The legal system is designed for lawyers to argue with lawyers, often for large fees. People without money are automatically at a disadvantage; they’re forced to rely on legal aid, or to fend for themselves.
The question is whether technology might help open up this closed shop just a little. A report last year by Legal Services Corporation, a quasi-government agency that seeks to widen legal access, identified several possibilities. For example, states could set up “legal portals” to assist self-representing defendants. Or they could establish document-assembly systems, making paperwork easier. They could, perhaps, build mobile apps to make filing and accessing information easier.
In this spirit, the ABA Journal (the American Bar Association magazine) and Suffolk University Law School recently organized a two day hackathon to come up with new technology-centered ideas. We spoke with Jill Schachner Chanen, the Journal’s assistant managing editor, about the event and the three winners, which are described below.
Created by attorney William Palin, PaperHealth is designed to help people organize “health care proxies” (giving someone the power to make health care decisions for you) and living wills before they get into emergency situations. Palin’s own brother faced such an emergency and had to come up with a legal document while in a hospital bed. The app, which will be in the Apple Store soon, lets people arrange their affairs ahead of time, without a lawyer.
“I believe the app could be used by both hospitals and by average user,” Palin wrote in his submission. “A hospital could use an iPad to collect the information and allow the user to share his intentions with his agent or his family. Conversely an average user could be prepared by having these documents on their phone in case of an emergency.”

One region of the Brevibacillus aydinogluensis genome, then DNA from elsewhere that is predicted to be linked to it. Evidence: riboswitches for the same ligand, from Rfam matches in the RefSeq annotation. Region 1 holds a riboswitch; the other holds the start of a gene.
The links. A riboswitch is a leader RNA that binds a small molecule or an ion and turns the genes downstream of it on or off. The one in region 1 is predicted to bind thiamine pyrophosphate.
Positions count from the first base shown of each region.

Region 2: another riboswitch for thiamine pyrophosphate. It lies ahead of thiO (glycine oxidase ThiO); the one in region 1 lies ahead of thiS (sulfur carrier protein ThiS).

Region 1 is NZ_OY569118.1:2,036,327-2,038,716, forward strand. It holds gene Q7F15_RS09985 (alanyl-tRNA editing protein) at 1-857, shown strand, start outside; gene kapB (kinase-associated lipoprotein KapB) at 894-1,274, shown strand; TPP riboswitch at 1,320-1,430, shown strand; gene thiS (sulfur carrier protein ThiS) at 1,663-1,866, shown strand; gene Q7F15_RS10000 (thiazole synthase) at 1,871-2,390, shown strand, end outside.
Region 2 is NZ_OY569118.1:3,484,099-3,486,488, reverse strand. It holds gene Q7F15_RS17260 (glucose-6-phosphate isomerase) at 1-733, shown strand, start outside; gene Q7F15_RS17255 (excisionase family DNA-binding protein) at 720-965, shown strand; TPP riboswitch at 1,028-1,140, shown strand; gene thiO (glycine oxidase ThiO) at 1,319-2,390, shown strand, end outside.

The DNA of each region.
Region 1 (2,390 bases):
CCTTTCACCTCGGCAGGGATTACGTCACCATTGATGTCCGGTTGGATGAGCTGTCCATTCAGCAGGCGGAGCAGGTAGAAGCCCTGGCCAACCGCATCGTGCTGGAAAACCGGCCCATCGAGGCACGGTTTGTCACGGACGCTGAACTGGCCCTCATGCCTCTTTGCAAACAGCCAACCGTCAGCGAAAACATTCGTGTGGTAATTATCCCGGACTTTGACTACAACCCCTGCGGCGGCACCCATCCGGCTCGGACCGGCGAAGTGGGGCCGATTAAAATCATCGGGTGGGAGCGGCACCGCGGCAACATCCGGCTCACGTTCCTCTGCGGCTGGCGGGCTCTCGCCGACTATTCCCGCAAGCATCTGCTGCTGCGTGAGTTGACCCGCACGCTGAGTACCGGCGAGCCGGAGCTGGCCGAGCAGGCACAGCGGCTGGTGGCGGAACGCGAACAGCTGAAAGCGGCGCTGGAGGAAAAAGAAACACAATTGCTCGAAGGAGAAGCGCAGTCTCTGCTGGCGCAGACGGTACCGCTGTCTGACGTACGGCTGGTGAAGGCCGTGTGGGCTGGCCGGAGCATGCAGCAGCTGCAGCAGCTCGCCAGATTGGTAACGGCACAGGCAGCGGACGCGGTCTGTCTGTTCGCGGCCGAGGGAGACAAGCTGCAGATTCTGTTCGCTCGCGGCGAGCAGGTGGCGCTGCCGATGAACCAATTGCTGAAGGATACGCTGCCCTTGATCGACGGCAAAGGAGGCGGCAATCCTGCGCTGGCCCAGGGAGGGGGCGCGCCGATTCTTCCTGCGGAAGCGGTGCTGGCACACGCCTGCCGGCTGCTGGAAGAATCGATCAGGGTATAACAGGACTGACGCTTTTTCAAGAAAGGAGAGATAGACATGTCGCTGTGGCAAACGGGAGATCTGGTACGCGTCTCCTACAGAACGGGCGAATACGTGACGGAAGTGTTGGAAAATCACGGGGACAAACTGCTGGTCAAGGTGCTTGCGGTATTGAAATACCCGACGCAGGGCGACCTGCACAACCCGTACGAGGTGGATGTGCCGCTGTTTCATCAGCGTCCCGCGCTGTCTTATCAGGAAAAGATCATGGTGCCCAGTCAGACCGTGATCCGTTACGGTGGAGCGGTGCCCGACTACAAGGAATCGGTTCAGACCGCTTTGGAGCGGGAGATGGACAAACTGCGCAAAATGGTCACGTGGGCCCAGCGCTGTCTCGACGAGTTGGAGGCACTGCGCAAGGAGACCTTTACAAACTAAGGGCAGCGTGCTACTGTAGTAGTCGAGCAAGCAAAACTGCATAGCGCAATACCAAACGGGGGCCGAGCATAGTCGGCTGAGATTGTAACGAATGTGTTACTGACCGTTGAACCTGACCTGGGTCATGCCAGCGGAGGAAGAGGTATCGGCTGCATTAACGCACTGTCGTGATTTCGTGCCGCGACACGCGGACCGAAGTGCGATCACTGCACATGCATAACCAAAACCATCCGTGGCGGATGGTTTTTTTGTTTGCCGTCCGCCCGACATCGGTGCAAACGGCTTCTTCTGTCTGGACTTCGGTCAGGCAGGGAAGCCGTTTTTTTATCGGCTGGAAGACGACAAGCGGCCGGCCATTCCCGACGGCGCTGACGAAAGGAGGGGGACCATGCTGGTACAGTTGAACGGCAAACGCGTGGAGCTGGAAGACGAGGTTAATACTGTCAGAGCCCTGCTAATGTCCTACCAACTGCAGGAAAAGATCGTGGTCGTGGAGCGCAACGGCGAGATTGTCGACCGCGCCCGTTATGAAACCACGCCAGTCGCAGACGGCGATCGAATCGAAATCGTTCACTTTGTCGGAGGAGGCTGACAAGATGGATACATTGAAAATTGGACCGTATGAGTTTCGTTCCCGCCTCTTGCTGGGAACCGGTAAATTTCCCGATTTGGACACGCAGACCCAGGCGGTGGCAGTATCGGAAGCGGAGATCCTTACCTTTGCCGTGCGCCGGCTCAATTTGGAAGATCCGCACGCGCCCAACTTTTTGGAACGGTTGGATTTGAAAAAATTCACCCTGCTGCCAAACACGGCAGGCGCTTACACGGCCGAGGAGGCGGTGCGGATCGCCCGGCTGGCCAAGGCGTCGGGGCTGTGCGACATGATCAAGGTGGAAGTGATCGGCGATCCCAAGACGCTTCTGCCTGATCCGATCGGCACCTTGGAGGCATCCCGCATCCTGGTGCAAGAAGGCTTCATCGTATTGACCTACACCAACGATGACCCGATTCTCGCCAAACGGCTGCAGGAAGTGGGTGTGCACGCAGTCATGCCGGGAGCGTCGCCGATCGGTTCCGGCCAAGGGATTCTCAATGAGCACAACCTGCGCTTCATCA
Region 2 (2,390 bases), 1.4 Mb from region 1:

Like PaperHealth, Disastr is aimed at people who don’t know where to turn in a critical situation. Developed by Matthew Burnett and Adam Friedl, it’s an information app covering everything from FEMA benefits to food stamps and insurance. “We were inspired by the idea of creating technology to bridge legal information and representation gaps in times of emergent need,” they write. “Disasters are a perfect example, where unforeseen legal needs arise that require a quick response and innovative delivery systems.”
The third place prize went to Due Processor, which allows users to quickly assess their eligibility to “indigent” (low-income) legal services. You complete a series of fields including your income, the nature of the crime you’ve been charged with, and your employment status, and the tool tells you what help is available. A second section then calculates possible state prison sentences.
“To be eligible for indigency status in Massachusetts, you have to meet certain income guidelines,” Schachner Chanen comments. “Figuring out what those mean is extremely complicated. If you saw the actual paper law on this stuff, it would weigh 10 pounds and be thousands of pages.”
None of these solutions is going level the playing field overnight. But they do show promise. Schachner Chanen says the ABA Journal will organize more justice hacks soon.